Yes, she was enraged at Ned, but also felt sorry for him. May God help you my lad, my Ned, she thought. He would be dumbfounded when he realized she had sprung after him, done it, like that, like a savage beast dropping everything herself, the same as he had, like a child, an adolescent, a child. He had never seen her truly furious, never once in three years of marriage. He had seen her agitated, and he had seen her annoyed, but never thi

“Rush’s exuberant, late-modern style feels as smooth and casual as freshly pressed khakis, but beneath it a sort of parasympathetic network courses with moral ambivalence. . . .  In Subtle Bodies, as in so much of his work, confronting the world returns Rush to his central question: What matters, in the end? That we do what we can is the author’s refrain. Even if all we can do—all any two people can do—is form a country of our own, whose flag is love.”—Michelle Orange, Book Forum
 
“[Rush] attends so closely to his characters—their thoughts, words, beliefs, relationships—and landscapes—physical, social, political—that he brings them utterly alive, with often-exhilarating aptitude and insight.”—Rebecca Steinitz, The Boston Globe
 
Norman Rush has suddenly become one of America’s must-read novelists. He crept up on us, because his two previous novels, Mating and Mortals, were such enormous books that you could easily tell yourself that you’d read them next year. . . . Now Subtle Bodies has arrived, at just 256 dense, colloquial, inviting pages, and you’re out of excuses.”—Clancy Martin, New York Observer
 
“Rush’s defining gift might be his incredible awareness—about politics, about human nature, about the world—which he bestows upon his characters. . . . It makes the reader’s lens of the world a little clearer, a little sharper. If you’ve never read Rush, . . . Subtle Bodies is a more than fine place to begin.”—Jill Owens, The Oregonian
 
“By turns, tragic, bittersweet, insightful and laugh-out-loud funny, with its numerous references to pop-culture, radical politics, obscure philosophy, and hysterical monkeyshines of obnoxious college kids: Kraftwerk lyrics one moment, 19th century Russian anarchist the next.”—The Frontier Psychologist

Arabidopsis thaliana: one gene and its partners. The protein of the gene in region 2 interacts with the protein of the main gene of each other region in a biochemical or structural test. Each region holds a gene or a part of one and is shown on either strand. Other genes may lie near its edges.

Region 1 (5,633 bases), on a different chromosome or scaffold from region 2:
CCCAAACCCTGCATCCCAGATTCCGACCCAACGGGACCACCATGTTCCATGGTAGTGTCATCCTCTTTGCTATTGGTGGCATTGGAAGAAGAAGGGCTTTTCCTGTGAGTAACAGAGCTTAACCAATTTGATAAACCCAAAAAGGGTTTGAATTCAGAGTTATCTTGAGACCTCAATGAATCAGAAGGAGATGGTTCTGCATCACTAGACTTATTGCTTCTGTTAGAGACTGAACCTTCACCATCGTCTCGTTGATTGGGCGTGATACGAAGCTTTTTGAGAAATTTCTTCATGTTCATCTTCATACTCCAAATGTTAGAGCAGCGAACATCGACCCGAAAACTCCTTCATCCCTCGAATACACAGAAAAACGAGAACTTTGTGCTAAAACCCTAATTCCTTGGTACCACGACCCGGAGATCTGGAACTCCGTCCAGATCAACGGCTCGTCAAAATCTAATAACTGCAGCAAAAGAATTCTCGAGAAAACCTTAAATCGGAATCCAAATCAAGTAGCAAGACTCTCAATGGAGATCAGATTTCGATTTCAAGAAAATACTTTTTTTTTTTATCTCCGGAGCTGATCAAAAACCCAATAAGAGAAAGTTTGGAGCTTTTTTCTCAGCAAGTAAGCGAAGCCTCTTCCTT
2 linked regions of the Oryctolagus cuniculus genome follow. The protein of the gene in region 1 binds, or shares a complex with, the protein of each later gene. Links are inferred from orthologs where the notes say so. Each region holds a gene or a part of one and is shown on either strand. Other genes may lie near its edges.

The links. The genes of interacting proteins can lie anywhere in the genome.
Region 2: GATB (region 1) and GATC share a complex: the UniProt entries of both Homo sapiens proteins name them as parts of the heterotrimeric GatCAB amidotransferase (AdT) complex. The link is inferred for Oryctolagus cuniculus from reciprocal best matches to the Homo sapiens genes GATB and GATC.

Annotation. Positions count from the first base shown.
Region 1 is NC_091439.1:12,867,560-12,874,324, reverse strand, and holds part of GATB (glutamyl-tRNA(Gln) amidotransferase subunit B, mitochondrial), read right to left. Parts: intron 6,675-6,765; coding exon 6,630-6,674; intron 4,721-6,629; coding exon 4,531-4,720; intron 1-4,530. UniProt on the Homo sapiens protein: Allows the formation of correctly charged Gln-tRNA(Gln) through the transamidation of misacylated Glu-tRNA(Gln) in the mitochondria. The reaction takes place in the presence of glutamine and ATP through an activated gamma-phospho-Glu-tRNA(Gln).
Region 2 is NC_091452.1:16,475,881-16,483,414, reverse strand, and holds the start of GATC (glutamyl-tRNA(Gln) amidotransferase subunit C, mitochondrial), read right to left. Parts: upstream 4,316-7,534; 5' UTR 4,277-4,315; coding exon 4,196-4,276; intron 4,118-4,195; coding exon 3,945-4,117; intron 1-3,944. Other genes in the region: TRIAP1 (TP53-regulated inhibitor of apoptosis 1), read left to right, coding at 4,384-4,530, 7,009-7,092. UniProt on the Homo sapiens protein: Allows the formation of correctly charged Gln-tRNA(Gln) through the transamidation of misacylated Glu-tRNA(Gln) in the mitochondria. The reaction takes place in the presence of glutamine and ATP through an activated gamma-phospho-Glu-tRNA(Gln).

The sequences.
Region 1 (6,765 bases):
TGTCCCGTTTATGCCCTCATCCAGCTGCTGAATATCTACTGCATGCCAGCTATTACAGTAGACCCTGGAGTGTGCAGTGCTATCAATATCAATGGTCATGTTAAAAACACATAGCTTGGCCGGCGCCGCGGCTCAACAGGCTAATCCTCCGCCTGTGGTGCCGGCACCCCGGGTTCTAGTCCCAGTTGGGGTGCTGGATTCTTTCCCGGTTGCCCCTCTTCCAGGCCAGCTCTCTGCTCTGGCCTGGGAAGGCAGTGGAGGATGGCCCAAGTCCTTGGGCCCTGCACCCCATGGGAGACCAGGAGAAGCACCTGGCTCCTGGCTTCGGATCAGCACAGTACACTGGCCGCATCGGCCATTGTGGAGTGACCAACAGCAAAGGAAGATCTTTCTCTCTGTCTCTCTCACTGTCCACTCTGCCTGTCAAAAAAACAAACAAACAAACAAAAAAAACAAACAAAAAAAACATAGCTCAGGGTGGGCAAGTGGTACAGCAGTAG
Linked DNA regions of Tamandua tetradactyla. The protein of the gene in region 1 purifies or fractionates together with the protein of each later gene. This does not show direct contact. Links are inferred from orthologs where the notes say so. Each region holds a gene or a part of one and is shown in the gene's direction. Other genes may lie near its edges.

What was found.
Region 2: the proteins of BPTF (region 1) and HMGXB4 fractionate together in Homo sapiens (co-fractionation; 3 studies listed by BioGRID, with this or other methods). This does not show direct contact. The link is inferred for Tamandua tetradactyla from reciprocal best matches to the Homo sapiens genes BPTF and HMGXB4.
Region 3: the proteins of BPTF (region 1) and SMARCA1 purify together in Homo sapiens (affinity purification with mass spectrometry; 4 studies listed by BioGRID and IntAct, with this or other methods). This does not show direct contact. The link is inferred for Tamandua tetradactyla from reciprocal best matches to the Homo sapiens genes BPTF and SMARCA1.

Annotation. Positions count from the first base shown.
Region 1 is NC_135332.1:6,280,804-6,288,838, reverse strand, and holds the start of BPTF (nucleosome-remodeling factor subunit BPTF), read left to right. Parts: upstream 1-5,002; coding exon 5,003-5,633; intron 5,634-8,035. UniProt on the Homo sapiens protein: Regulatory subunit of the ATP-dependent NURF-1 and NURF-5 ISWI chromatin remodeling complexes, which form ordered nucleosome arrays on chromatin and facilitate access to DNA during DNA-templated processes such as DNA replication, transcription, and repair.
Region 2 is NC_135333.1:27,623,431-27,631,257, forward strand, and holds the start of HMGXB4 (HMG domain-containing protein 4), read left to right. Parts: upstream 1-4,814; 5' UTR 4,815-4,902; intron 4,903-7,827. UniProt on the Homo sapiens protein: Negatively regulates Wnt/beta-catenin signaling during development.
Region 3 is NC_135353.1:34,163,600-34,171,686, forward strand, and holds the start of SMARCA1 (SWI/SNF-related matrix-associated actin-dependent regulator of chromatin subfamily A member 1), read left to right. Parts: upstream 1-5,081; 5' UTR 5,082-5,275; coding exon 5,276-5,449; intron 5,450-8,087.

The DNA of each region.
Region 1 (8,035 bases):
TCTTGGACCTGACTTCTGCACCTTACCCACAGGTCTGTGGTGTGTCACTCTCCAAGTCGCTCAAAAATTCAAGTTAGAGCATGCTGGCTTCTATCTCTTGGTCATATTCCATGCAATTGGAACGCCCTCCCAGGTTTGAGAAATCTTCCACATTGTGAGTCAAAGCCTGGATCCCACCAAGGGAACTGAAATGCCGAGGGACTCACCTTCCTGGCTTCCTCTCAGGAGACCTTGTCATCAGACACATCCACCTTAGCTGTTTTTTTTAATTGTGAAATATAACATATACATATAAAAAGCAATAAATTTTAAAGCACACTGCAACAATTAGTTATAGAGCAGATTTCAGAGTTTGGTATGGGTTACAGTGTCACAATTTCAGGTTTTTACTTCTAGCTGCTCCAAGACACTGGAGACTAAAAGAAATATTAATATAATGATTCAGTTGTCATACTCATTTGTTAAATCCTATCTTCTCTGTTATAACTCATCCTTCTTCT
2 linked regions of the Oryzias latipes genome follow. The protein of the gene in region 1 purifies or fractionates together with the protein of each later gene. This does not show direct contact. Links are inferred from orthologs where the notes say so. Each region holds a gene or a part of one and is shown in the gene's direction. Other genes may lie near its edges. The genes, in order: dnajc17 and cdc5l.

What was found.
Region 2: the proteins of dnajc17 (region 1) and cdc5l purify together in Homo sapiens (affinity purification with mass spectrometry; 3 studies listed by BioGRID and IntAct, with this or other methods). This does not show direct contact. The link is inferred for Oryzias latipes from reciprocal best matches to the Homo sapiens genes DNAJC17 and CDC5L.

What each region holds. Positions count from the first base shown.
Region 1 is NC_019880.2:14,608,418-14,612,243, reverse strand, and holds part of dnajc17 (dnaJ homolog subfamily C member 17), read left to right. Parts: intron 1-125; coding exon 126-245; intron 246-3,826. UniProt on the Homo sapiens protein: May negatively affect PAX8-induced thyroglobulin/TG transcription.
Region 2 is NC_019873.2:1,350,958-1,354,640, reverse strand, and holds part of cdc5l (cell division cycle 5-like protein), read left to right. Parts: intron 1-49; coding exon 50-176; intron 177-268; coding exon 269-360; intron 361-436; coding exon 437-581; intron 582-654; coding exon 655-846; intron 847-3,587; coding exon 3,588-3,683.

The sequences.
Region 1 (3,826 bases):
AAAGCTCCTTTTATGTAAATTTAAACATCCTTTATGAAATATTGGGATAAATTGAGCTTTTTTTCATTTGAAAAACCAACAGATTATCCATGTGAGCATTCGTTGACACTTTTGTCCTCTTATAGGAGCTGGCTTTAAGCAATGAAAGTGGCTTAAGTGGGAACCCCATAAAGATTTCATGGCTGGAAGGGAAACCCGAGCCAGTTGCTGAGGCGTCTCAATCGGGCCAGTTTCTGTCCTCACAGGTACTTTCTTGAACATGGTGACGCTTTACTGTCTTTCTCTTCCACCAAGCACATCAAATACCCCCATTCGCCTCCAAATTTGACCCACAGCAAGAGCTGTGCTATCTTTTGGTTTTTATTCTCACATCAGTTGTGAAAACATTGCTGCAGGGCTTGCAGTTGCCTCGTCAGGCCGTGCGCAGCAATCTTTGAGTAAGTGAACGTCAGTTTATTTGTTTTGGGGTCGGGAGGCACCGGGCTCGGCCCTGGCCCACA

“Subtle Bodies seems—to paraphrase Virginia Woolf’s description of Middlemarch—like one of the few novels written for grown-up people. . . . Rush’s characters (the women more than the men) want to fall in love, to laugh and enjoy themselves.   Their quirks, opinions, compulsions, and the cruel or considerate ways in which they treat their rivals and allies are all aspects of the personalities that keep us engrossed—along with the clarity and precision of Rush’s sentences, the freshness of his observations, and our awareness that we are reading something quite rare: a remarkably nonjudgmental novel about people who are perpetually and often harshly judging themselves and one another.”—Francine Prose, The New York Review of Books
 
“Superbly sustained narrative drollery. . . Rush is the best kind of comic novelist.”
—Geoff  Dyer, The New York Times Book Review

“The real story of Subtle Bodies, the element that finally emerges as its center of gravity, is the subject that Mr. Rush has treated in each of his previous novels: marriage. And here, in Ned and Nina, he has given us a portrait of that notoriously elusive thing, a genuinely happy couple. . .  . The book glows with their intimate joy: their private jokes, their sexual teasing, their deep loyalty and mutual concern. . . . Beautifully portrayed.”—Adam Kirsch, The Wall Street Journal
 
“A super-up-close study of male friendship (and envy).”—New York Magazine
 
“Norman Rush may be America’s last living maximalist author. In two bulky, Africa-set novels, Mating and Mortals, he astutely explored themes of courtship, outsiderdom and herd mentality. Blending romantic li